For anyone not familiar with the concept, what is an Ironman?
Paul: An Ironman is an endurance triathlon involving a 3.86km swim, 180.25km cycle and a 42.2km run. There are about 40 official Ironman and 120 official Ironman 70.3 (half distance) events around the world. It is a huge test both in terms of physical stamina and mental resilience. While the professionals will take something in the region of eight hours to complete the course, some athletes are out there for up to 16 hours.
Richard: An Ironman is second to none. It is expensive (sign-up is £500) but the experience over a race weekend is awesome.
Which are the best ones to sign up for?
Paul: Ironman Austria is always a favourite and usually sells out in a few hours. The most famous is probably Ironman Hawaii as it is the world championship event. The holy grail. You can only enter this event by qualifying, which means finishing in the top two or three in your age group at another Ironman event.
Should you work up to an Ironman by doing another race first?
Richard: An Ironman is not for beginner athletes. You should definitely have experienced a triathlon, preferably a half Ironman 70.3, before committing to a full-distance one.
Talk to us about training – when should you start?
Paul: A fit person should allow at least six months of focused, structured and consistent training to get them fit enough. It’s not just getting fit; it’s about training the body to endure distances you’ve probably never experienced before. You are training for a swim that will take about an hour, a bike ride that will take five to nine hours, and then running a marathon.
What does a training programme look like?
Richard: You should put in approximately 10 to 13 hours of training weekly for 20 to 24 weeks. Training volume and intensity should gradually increase over the weeks, with built-in recovery periods. Approximately two weeks before your event, you’ll begin to taper, allowing your body to recover, so that you are at your freshest and fittest on race day. It’s better to be 10% undertrained than 1% overtrained. A typical training week could look like this:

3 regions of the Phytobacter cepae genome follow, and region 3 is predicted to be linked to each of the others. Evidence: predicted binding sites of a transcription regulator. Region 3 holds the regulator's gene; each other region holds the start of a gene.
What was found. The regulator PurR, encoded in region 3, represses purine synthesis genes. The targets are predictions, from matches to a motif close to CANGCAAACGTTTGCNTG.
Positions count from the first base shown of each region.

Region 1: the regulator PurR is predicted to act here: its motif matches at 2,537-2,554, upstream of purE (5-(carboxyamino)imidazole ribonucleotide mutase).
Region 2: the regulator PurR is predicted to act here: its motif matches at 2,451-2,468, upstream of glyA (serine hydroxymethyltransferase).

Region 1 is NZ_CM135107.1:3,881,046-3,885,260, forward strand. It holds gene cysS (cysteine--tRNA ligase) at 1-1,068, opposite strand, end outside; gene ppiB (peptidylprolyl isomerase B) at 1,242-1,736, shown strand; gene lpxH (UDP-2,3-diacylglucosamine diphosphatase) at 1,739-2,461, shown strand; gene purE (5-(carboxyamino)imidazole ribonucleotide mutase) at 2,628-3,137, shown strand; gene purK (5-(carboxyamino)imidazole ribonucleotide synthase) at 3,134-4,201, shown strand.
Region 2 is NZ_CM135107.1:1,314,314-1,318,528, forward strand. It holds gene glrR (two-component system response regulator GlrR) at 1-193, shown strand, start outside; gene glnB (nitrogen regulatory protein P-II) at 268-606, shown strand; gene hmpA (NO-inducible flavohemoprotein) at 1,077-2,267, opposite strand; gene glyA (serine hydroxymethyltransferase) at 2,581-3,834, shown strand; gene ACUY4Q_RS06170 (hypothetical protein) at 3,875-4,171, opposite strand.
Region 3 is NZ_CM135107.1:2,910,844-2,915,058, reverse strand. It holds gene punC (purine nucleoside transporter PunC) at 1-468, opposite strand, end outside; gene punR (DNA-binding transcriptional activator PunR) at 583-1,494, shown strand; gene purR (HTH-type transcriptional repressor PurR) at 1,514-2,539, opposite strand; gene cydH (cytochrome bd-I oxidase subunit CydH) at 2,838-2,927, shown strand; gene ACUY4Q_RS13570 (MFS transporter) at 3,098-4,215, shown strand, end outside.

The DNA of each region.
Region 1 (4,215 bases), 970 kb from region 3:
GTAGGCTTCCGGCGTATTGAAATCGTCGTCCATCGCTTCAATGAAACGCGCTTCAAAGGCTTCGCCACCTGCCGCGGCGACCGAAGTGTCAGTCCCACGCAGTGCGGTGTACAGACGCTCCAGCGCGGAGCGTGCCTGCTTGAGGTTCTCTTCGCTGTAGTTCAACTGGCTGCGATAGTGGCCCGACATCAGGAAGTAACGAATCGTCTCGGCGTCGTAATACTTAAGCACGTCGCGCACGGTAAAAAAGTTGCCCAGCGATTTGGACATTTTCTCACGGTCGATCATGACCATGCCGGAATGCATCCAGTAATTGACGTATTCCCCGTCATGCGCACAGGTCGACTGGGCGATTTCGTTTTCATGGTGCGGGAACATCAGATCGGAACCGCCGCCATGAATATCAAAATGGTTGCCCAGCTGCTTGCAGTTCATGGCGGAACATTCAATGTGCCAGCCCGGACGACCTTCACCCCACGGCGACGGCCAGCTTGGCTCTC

- Monday: day off
- Tuesday: 1 hour swim, drills, technique 1 hour indoor bike, drills and build power
- Wednesday: 1 hour run, intervals, intensive 5-7km
- Thursday: 1 hour swim, intervals/endurance sets 1 hour indoor bike, drills and build power
- Friday: 1 hour strength and conditioning
- Saturday: 1.5 hours swim, open water with wetsuit, 1.5 hours, long endurance run, easy 10+km
- Sunday: 3 to 4 hours bike, out on the road, with proposed race bike, TT or road, *brick run - 15mins
*brick sessions, are training sessions where you train one discipline into the next. For instance the hardest to adapt is from bike to run, where the transition from using one group of muscles to another, can be very debilitating if not trained properly.
Where is best to train for swimming in London?
Richard: Kentish Town pool, Barnet Copthall pool, London Aquatics Centre, Parliament Hill lido, Hampstead ponds and West Reservoir Centre.
And for cycling?
Richard: The iconic Regent’s Park outer and inner circle, Richmond Park and the leafy lanes in Hertfordshire and Essex.
Where is a good place to buy running stuff?
Richard: It is most important to find the right running shoes for you. Have your running gait looked at to determine your running style and buy accordingly. You can’t cut corners when buying good running shoes.
For swimming stuff?
Richard: The most expensive swim purchase will be your wetsuit. Ideally, you should try before you buy, as an ill-fitting wetsuit will make your swim training and race day a tough experience. Consider also purchasing swimming aids for pool training: hand paddles, a pull buoy and fins.
For cycling kit?
Richard: Giant bikes are regarded and reviewed as one of the world's best bike brands, they offer great after sales and value for money. I ride these two and can’t recommend them highly enough:
Road - Giant TCR
TT - Giant Trinity
Any advice for race day?
Richard: Dealing with stress, fatigue and anxiety on race day takes strength and resolve. There will be times when you find yourself in moments of darkness. Think positive thoughts: like what it will be like getting over that finishing line; remember why you have signed up to compete in the first place; and that failure is not an option. I often write on my arms little messages or names and look at them when racing and need a kick up the backside.
Finally, what are your top tips for recovery post-event?
Richard: Have a beer, you’ve earned it!
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